Amorgos Greece Art
I am passionate about art - creating and discourse about art, which is why I decided to do the Wilderness AMORGOS Art Residency. I plan to make this a blog where I will discuss topics in art And I applied for the residency. While the performance inspired by the former is presented by an artistic group, the work is completed by me and presented to the public.
I saw this when exploring Athens on my tour and also had the opportunity to visit the huge collection of the Museum of Cycladic Art. Elsewhere, I came across the Dodecanese cruises I took on Crete and the Dodecanese, the biggest and most popular tourist attraction in Greece.
Two central questions arise from these fascinating objects: What do they represent and what purpose do they serve? If you look at them carefully, you can explore the material and its materiality and use it as a basis for your own interpretation of the objects and their meaning.
When one walks the way of Amorgos, one can feel and feel the power that has indwelt in them over the centuries. They stem from a force of material existence that is not in the grid, as Rosalind Kraus described the artworks as modernity. The Amoringos were produced in the late 19th and early 20th centuries, during the era of modernism in Greece and Greece in general.
Since I was a child, I have admired the landscape that is surrounded by the Aegean Sea, creating a mystical environment that constantly changes shape and creates illusions and effects. Creating art in public space is an art form that aims to present natural landscapes and to bring the viewer closer to nature through experience. This kind of art has the potential to mobilize residents and shift the focus to public spaces, as it is a time when streets and paths are maintained by locals, triggering participation and collectivism.
Over time, Amorgos became so large that it was controlled and colonized by the Cretans and Chora was founded to protect it from pirate invasions and protect the population.
The Venetian family of the Gizi took control of Amorgos, but they were quite powerless to protect the island and it became a permanent pirate home for the next two centuries. At the end of the revolution, the Amorios and all the Cyclades became part of the Greek state. In time, the islands became a small, self-governing democracy called the "Amorgo Community," taxed by the Sultan. Like the other Cyclades, it lost its autonomy and paid an annual tax to the Athens state.
The municipality of Amorgos was founded and in 1835 had the first school in the free Greece, which was founded on the initiative of the monastery of Hozoviotissa. In this year Christianity was founded on Amorios and the early Christian church appeared.
The examples shown here were found on the island of Amorgos and are exhibited in the National Archaeological Museum of Athens. The most prominent site is the small island of Keros (Naxos), where recent Greek and British excavations have uncovered the remains of a large number of ancient statues, some of which were apparently broken after being transported. These findings show the cultural progress of humans and indicate that they were more advanced than the ancient Greeks in other parts of Greece, such as Athens and Crete.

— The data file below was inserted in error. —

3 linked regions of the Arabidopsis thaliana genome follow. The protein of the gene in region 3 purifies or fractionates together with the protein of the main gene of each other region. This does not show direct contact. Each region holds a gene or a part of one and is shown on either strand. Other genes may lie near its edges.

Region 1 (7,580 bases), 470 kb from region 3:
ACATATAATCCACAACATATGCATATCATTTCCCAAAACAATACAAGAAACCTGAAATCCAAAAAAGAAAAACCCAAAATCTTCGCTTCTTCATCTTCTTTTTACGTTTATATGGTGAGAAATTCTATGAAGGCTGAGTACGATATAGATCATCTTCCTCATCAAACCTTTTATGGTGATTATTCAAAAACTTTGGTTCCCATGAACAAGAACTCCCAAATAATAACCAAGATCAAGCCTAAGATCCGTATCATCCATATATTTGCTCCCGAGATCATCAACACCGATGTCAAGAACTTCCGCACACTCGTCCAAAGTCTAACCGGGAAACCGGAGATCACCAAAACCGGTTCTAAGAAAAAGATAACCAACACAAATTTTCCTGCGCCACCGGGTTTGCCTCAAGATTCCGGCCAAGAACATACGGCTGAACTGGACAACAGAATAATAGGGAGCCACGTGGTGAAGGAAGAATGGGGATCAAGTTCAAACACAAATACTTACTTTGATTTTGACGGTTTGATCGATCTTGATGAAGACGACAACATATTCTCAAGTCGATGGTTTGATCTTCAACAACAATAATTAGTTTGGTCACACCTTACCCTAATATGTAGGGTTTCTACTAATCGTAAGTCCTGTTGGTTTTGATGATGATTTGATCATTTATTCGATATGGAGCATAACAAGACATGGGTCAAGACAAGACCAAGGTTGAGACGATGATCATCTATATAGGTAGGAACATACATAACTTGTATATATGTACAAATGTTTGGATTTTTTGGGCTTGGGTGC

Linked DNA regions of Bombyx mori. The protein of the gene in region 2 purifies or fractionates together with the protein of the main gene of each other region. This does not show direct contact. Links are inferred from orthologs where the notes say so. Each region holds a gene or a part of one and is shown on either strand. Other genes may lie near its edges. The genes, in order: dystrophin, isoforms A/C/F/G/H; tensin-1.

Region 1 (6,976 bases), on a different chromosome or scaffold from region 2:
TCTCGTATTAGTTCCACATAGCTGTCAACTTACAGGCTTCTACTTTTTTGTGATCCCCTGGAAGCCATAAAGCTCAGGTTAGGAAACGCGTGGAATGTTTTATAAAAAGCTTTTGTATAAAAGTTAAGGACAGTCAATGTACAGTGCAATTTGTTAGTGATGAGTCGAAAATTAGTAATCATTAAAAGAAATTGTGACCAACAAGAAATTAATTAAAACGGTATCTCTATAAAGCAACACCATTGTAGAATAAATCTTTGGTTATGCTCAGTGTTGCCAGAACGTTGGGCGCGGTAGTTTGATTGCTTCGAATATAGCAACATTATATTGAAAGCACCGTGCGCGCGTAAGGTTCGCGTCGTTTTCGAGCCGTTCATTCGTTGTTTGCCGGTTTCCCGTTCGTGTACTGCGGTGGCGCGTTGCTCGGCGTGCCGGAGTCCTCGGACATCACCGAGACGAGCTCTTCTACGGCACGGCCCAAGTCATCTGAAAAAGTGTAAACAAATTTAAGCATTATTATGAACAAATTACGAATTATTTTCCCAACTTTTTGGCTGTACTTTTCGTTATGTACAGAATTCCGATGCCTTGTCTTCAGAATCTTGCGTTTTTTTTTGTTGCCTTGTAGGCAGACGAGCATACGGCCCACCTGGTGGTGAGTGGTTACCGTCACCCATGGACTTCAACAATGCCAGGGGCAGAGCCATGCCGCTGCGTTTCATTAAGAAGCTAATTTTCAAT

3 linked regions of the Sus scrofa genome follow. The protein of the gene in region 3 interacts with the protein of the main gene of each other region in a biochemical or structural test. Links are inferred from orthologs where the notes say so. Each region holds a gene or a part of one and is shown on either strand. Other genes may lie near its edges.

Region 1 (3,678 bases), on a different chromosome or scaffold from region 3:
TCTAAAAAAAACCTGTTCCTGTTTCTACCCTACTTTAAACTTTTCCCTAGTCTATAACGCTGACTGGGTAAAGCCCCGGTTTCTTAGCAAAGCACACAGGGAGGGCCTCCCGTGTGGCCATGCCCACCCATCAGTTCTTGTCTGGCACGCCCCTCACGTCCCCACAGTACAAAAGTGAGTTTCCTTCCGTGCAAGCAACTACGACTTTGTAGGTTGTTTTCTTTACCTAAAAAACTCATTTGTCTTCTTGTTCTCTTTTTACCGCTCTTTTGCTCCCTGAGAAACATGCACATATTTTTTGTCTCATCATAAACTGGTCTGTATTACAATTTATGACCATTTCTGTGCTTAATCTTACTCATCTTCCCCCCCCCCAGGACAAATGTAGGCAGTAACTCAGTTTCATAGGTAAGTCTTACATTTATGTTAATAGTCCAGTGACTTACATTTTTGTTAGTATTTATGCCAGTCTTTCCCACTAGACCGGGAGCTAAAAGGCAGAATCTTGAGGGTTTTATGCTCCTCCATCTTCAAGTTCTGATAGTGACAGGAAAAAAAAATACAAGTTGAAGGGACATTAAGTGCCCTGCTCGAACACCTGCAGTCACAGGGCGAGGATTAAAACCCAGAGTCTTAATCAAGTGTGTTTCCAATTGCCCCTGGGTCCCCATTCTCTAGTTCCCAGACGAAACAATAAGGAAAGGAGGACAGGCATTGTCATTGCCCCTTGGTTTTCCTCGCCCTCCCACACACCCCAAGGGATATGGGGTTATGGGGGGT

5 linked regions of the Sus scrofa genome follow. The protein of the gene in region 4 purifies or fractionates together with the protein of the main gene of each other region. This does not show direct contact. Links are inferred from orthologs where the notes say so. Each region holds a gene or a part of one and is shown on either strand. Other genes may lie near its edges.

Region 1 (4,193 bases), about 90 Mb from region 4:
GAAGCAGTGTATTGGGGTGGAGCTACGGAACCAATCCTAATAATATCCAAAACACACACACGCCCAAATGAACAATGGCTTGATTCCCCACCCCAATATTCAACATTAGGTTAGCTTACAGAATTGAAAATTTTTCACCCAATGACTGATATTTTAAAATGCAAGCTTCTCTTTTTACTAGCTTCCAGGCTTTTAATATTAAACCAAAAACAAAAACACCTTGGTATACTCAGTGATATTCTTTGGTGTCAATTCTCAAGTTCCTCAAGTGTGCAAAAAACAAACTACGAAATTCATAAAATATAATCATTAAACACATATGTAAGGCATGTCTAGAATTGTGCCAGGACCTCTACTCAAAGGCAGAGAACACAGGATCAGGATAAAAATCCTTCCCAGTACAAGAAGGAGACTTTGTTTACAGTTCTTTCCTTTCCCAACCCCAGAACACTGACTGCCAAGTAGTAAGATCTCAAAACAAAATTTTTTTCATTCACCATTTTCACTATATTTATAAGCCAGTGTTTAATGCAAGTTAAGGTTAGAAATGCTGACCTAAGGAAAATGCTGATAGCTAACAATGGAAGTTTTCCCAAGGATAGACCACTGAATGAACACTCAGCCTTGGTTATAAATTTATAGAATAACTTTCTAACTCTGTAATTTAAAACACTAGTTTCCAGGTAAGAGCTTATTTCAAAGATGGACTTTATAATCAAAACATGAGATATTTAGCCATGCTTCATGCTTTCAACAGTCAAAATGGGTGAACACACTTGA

Since 2005, the municipality of Amorgos in the southern Aegean Sea has been mapping and maintaining the majority of the route, showing seven traditional routes. It is jointly funded and organised by the National Archaeological Museum of Athens and the National Cycladic Museum of Athens.
Less than half of these were discovered through systematic archaeological excavations, but many others have been made public. Although the appearance of beautiful materials is one of the most striking features today, most of them are likely to bear little resemblance to the original material, which rarely survives.
Evidence of Keros and his presence in the tomb suggests the presence of a female figure in his tomb, but what might that mean? Cycladic figures, which represented an individual or one of several deities or were more general representations of femininity, are pregnancy examples that support the connection between concepts of motherhood and fertility. Furthermore, decorative art was popular with many of the ancient Greeks, especially those from the eastern Mediterranean. As we have explored above, the essence of decorative and visual arts can be considered a combination of sculpture, painting, ceramics, textiles and other art forms. The figures are not alone, they are held and displayed lying down or in various places, such as on the floor, on a table, in a chair or even on an object.
Although there are different types of figures that probably represent different eras, locations and productions, this example is typical of one of the species known as canonical. These highly stylized representations of human forms, made of local Cycladic marble in various colors such as red, blue, yellow, orange, green, red and blue, are usually buried in relatively small dimensions.